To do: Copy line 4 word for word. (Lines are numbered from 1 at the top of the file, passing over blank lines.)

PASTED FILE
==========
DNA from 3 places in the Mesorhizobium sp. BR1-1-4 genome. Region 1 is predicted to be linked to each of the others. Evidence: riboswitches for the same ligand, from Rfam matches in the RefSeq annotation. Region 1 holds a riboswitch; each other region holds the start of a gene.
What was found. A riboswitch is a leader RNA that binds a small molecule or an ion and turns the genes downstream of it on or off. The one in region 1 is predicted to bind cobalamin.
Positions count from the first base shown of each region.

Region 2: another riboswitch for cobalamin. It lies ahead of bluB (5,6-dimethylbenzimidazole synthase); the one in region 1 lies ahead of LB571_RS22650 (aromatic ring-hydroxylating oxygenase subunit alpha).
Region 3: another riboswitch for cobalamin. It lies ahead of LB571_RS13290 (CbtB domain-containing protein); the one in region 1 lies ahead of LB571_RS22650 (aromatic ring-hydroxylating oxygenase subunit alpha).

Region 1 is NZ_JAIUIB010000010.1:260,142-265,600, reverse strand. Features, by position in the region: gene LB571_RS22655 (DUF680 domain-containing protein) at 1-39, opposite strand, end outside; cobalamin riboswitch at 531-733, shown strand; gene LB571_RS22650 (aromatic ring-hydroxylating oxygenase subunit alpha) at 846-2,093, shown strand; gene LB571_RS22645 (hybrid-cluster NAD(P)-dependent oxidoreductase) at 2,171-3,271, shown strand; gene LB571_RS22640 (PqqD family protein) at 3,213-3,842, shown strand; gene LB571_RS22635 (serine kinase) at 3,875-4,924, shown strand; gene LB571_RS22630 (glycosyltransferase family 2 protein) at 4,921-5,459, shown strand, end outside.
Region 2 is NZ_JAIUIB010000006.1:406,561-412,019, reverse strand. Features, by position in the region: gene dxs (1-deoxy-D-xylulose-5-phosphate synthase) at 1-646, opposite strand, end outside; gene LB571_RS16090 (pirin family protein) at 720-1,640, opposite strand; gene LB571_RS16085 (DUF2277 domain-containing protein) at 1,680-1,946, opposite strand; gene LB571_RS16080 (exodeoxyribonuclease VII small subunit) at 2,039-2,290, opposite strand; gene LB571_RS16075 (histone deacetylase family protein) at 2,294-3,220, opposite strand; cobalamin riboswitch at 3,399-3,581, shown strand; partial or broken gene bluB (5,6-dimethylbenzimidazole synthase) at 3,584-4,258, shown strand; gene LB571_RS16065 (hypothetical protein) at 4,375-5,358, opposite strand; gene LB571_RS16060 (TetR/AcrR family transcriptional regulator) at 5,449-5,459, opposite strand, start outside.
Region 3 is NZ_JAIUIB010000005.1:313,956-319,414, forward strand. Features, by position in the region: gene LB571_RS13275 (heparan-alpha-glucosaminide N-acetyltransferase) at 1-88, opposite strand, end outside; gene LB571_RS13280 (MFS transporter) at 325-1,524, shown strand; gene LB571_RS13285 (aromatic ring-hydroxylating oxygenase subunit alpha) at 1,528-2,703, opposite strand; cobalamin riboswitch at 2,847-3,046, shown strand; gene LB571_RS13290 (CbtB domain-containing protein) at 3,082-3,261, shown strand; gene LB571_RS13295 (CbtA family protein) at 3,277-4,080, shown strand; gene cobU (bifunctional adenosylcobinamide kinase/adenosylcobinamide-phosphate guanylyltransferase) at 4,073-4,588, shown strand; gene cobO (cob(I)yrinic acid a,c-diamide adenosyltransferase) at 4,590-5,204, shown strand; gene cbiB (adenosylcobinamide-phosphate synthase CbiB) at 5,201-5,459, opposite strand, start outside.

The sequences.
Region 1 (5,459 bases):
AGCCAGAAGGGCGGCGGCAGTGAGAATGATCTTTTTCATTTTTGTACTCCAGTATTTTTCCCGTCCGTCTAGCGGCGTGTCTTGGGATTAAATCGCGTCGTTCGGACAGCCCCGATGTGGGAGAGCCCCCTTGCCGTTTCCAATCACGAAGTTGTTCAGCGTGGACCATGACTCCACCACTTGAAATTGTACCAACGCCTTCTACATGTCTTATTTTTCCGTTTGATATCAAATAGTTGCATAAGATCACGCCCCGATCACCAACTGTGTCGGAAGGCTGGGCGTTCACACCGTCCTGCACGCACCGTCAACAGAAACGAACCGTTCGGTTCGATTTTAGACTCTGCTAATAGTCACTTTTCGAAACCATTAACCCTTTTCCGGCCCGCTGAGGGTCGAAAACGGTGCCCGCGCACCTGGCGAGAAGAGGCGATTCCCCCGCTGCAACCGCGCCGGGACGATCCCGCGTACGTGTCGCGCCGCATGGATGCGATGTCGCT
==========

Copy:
Region 2: another riboswitch for cobalamin. It lies ahead of bluB (5,6-dimethylbenzimidazole synthase); the one in region 1 lies ahead of LB571_RS22650 (aromatic ring-hydroxylating oxygenase subunit alpha).